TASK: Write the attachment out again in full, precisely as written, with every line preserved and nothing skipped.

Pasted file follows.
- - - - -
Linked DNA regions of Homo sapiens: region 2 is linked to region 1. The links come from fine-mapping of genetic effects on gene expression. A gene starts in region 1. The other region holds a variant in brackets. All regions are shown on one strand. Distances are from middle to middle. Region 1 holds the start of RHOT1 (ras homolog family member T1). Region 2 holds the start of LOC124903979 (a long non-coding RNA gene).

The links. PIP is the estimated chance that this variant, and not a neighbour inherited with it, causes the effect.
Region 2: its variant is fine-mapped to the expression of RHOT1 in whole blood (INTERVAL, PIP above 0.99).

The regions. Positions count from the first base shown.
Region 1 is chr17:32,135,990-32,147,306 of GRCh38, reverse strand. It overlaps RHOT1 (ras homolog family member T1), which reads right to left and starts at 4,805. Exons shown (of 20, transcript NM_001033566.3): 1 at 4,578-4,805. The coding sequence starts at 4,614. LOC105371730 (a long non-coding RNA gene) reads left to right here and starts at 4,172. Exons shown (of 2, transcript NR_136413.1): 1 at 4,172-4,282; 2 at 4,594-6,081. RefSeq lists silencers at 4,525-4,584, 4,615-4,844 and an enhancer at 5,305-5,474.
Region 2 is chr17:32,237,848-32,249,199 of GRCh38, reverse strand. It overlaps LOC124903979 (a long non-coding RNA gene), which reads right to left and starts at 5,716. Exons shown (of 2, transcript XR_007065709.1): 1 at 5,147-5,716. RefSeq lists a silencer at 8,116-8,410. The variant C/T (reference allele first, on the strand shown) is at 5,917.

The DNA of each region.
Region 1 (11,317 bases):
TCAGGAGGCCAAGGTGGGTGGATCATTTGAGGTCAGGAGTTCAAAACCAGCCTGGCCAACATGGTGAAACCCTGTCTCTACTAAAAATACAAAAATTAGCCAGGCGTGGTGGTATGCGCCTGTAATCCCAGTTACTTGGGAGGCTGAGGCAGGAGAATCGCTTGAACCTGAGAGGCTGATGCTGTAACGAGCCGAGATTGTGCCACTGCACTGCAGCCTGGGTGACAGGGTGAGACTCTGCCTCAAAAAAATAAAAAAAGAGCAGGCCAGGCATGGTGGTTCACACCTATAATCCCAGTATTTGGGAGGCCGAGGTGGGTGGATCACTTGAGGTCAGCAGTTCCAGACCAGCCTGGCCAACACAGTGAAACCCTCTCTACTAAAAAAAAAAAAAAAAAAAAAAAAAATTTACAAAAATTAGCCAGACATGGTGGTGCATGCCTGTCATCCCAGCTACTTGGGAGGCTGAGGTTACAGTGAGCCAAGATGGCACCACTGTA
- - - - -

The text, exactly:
Linked DNA regions of Homo sapiens: region 2 is linked to region 1. The links come from fine-mapping of genetic effects on gene expression. A gene starts in region 1. The other region holds a variant in brackets. All regions are shown on one strand. Distances are from middle to middle. Region 1 holds the start of RHOT1 (ras homolog family member T1). Region 2 holds the start of LOC124903979 (a long non-coding RNA gene).

The links. PIP is the estimated chance that this variant, and not a neighbour inherited with it, causes the effect.
Region 2: its variant is fine-mapped to the expression of RHOT1 in whole blood (INTERVAL, PIP above 0.99).

The regions. Positions count from the first base shown.
Region 1 is chr17:32,135,990-32,147,306 of GRCh38, reverse strand. It overlaps RHOT1 (ras homolog family member T1), which reads right to left and starts at 4,805. Exons shown (of 20, transcript NM_001033566.3): 1 at 4,578-4,805. The coding sequence starts at 4,614. LOC105371730 (a long non-coding RNA gene) reads left to right here and starts at 4,172. Exons shown (of 2, transcript NR_136413.1): 1 at 4,172-4,282; 2 at 4,594-6,081. RefSeq lists silencers at 4,525-4,584, 4,615-4,844 and an enhancer at 5,305-5,474.
Region 2 is chr17:32,237,848-32,249,199 of GRCh38, reverse strand. It overlaps LOC124903979 (a long non-coding RNA gene), which reads right to left and starts at 5,716. Exons shown (of 2, transcript XR_007065709.1): 1 at 5,147-5,716. RefSeq lists a silencer at 8,116-8,410. The variant C/T (reference allele first, on the strand shown) is at 5,917.

The DNA of each region.
Region 1 (11,317 bases):
TCAGGAGGCCAAGGTGGGTGGATCATTTGAGGTCAGGAGTTCAAAACCAGCCTGGCCAACATGGTGAAACCCTGTCTCTACTAAAAATACAAAAATTAGCCAGGCGTGGTGGTATGCGCCTGTAATCCCAGTTACTTGGGAGGCTGAGGCAGGAGAATCGCTTGAACCTGAGAGGCTGATGCTGTAACGAGCCGAGATTGTGCCACTGCACTGCAGCCTGGGTGACAGGGTGAGACTCTGCCTCAAAAAAATAAAAAAAGAGCAGGCCAGGCATGGTGGTTCACACCTATAATCCCAGTATTTGGGAGGCCGAGGTGGGTGGATCACTTGAGGTCAGCAGTTCCAGACCAGCCTGGCCAACACAGTGAAACCCTCTCTACTAAAAAAAAAAAAAAAAAAAAAAAAAATTTACAAAAATTAGCCAGACATGGTGGTGCATGCCTGTCATCCCAGCTACTTGGGAGGCTGAGGTTACAGTGAGCCAAGATGGCACCACTGTA